• Do so simple stretches to relax the muscles. You can lie on your back and lift your legs, pointing your toes towards the ceiling. Flex your toes backwards slowly and release. Alternate between flexing and pointing till the cramp stops. Another easy stretch is to raise your feet in the air and reach out and grab your toes. Pulling on your toes in this position will effectively stretch your calf muscles.
  • Very often, night cramps are caused by dehydration. In such cases, the best night cramps remedy would be to stay hydrated throughout the day. Drink at least 8 to 10 glasses of water (more if you exercise strenuously and sweat a lot).
  • An age-old remedy was to drink tonic water that contained quinine before sleeping. Though this has proved effective in treating night cramps, check with your doctor before doing this as quinine has several adverse side effects if not taken carefully. Avoid quinine completely if you are pregnant.
  • Another remedy for leg cramps at night is to stretch the calves and feet regularly throughout the day. Some light exercise before sleeping such as a few minutes on a stationery bike can also help prevent cramps.
  • Increase your intake of vitamin C to prevent muscles from cramping. Opt for timed-release vitamin C capsule and have these twice a day. Though 1,000 mg capsules are recommended, check with your doctor before beginning any new regime as even vitamin supplements can cause side effects or react adversely with other medication.
  • If low levels of sodium or potassium are causing night cramps, you can help balance out the levels by drinking commercially available sports drinks. These are created to replenish lost electrolytes in the body.

Diet for Night Cramps

Apart from taking mineral and vitamin supplements to balance out low levels of potassium, sodium, and calcium, you can also make changes in your dietary habits to treat leg cramps at night:

  • Increase your intake of fresh fruit and vegetables. Fruits such as bananas, grapes, apricots, and dates are wonderful sources of potassium and magnesium.
  • Avoid refined flours that have no nutritional value and low levels of magnesium. Opt instead for whole meal or whole grain flours and cereals to reap the most of their natural benefits.
  • Other good sources of minerals include pulses, cabbage, broccoli, oranges, tomatoes, pork, lamb, tuna, potatoes, and corn.
  • Spinach, okra, Swiss chard, brown rice and almonds are high in magnesium and can prevent leg cramps.
  • Eating cheese, tofu, whole milk products and beans can help maintain calcium levels.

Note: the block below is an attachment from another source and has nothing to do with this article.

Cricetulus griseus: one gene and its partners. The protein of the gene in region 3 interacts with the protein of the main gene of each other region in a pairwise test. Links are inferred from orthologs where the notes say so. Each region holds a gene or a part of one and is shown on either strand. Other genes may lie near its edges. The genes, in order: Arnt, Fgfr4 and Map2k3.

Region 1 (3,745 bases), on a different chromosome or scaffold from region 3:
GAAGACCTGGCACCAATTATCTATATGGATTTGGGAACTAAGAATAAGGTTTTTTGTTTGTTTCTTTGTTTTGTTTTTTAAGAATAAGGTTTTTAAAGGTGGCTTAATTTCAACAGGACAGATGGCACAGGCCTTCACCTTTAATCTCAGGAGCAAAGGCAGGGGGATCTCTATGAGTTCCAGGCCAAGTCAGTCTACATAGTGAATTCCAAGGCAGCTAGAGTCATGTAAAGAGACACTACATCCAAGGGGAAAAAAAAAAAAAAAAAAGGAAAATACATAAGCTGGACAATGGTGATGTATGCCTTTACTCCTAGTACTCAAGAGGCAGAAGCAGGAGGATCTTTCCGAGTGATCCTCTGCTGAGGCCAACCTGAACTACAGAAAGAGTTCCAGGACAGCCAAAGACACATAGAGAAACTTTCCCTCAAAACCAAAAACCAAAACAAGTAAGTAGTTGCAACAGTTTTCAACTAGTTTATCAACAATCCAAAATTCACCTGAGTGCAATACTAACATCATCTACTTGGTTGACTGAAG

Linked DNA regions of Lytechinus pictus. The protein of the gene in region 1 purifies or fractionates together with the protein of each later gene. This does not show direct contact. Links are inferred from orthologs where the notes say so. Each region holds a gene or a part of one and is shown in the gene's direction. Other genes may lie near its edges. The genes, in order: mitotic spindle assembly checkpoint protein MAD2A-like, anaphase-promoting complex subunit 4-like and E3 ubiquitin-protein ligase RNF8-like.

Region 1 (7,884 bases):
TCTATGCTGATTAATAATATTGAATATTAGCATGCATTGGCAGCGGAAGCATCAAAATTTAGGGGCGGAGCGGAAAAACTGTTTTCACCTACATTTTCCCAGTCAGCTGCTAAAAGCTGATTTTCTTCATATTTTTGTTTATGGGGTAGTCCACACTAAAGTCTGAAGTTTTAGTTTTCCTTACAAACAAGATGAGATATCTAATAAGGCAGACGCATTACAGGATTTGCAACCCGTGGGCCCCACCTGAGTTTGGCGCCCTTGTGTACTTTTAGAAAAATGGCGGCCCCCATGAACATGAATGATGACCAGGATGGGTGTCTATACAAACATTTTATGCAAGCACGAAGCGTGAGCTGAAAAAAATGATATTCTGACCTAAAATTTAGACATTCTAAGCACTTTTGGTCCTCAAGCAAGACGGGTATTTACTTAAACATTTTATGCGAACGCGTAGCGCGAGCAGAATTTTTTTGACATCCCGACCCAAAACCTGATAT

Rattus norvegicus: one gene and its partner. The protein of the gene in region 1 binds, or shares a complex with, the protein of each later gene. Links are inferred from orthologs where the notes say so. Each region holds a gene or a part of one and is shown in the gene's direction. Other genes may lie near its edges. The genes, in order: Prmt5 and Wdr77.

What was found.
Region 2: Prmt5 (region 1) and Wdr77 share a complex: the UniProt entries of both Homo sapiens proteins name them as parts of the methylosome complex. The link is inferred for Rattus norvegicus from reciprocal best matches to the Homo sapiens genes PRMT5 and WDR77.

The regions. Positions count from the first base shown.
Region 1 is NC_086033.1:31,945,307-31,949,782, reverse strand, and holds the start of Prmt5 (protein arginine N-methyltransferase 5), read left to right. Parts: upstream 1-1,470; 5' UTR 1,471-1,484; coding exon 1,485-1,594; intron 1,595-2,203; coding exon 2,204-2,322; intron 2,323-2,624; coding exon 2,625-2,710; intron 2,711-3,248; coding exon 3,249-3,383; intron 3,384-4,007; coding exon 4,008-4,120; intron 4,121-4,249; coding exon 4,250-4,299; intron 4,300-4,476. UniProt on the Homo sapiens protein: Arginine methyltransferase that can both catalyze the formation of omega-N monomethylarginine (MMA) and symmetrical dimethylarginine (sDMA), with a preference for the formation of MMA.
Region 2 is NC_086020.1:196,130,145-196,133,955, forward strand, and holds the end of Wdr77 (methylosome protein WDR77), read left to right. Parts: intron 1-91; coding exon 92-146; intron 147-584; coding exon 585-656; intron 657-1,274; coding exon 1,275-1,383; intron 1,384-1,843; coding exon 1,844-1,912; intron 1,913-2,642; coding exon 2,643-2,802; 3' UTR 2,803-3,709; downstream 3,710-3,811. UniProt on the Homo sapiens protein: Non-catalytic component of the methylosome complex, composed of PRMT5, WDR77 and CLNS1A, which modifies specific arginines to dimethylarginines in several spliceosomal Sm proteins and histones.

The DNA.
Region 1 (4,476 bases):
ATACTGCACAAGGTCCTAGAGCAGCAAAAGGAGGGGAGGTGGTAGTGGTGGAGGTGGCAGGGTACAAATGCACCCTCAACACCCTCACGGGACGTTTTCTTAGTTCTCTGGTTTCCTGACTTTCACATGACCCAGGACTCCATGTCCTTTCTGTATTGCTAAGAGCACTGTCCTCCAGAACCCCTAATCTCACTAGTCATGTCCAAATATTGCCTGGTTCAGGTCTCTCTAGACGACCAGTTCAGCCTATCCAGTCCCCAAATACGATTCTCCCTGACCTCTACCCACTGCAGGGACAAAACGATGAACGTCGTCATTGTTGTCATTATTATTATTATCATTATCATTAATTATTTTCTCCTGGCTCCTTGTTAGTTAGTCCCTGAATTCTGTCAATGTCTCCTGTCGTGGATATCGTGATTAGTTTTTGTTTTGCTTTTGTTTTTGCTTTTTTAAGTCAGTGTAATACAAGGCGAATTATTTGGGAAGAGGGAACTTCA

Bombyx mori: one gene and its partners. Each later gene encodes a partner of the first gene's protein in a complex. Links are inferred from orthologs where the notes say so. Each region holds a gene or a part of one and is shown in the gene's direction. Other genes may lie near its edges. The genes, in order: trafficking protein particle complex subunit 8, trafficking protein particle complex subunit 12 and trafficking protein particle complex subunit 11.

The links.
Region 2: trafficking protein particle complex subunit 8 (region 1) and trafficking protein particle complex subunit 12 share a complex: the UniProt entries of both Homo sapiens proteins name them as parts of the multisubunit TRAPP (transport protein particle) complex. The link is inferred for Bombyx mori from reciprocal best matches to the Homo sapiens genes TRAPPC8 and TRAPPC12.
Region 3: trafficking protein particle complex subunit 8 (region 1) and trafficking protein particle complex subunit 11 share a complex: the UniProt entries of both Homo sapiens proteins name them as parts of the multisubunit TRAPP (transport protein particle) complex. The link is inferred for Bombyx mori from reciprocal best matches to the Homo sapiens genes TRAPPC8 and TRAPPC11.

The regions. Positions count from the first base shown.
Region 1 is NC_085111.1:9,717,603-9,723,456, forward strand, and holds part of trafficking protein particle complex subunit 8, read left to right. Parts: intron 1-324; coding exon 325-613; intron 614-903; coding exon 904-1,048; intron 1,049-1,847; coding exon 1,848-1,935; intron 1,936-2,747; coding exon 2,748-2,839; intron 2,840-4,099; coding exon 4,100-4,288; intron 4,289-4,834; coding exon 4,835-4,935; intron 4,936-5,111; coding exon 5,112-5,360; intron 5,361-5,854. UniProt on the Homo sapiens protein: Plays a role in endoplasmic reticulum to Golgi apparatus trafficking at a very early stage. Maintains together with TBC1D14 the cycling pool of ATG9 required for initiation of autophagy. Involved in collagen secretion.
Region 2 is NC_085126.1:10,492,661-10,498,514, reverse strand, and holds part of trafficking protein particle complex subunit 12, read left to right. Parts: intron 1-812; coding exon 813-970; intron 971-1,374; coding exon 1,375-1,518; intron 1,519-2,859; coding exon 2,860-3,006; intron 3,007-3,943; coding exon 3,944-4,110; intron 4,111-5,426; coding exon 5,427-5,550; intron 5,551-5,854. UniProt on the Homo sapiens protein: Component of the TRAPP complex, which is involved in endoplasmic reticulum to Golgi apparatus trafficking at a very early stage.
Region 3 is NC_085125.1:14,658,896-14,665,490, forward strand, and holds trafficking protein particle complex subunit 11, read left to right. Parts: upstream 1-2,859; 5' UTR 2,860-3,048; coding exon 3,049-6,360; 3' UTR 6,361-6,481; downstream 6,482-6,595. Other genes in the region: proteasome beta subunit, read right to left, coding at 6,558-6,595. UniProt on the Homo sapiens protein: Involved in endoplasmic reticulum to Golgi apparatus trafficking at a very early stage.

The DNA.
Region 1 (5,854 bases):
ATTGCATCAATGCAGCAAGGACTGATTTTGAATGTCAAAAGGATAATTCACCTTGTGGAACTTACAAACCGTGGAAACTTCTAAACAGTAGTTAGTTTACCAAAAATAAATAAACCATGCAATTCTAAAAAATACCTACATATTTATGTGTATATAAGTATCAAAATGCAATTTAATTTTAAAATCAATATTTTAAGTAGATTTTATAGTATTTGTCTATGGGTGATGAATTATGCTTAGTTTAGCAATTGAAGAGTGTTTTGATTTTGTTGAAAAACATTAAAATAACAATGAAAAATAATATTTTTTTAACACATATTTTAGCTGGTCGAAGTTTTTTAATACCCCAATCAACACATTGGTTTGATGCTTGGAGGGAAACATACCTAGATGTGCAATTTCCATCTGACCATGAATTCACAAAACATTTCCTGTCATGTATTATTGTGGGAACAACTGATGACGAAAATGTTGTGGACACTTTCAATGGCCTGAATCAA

• Try a nighttime snack of almonds; raisins, prunes, plums or tomatoes as they are high in magnesium can prevent leg cramps at night.
  • Limit your use of salt and sodium during the day as this can increase loss of potassium and fluids.

Suggestions for Night Cramps

You can prevent night cramps by:

  • Propping your feet up with a pillow while sleeping on your back
  • If you sleep on your stomach, try handing your feet off over the edge of the bed
  • Keep your blankets loose around the feet. Often tight blankets can result in toes and feet in an unnatural position during the night and cause cramps
  • Wear proper footwear during the day. If you have to stand for extended periods of time make sure your footwear is comfortable and with the proper support. Regularly wearing high heels can also lead to night cramps
  • Stretch your muscles before sleeping. Try simple stretches for your calves before you go to bed to prevent cramps from occurring
  • If you are active, drink adequate amounts of water and fluids during the day to prevent dehydration. However, be careful not to over do it as too much fluid can dilute the concentration of sodium in the blood and cause other health problems.


  1. Joannes M. Hallegraeff, Cees P. van der Schans, Renee de Ruiter, Mathieu H.G. de Greef, Stretching before sleep reduces the frequency and severity of nocturnal leg cramps in older adults: a randomised trial, Journal of Physiotherapy, Volume 58, Issue 1, 2012, Pages 17-22, ISSN 1836-9553, 10.1016/S1836-9553(12)70068-1.
  2. Schwartz, Use of quinine for relief of “night cramps” in the extremities: Moss, H. K., and Herrmann, L. G.: J. A. M. A. 115: 1358, 1940, American Heart Journal, Volume 21, Issue 4, April 1941, Page 536, ISSN 0002-8703, 10.1016/S0002-8703(41)90663-4.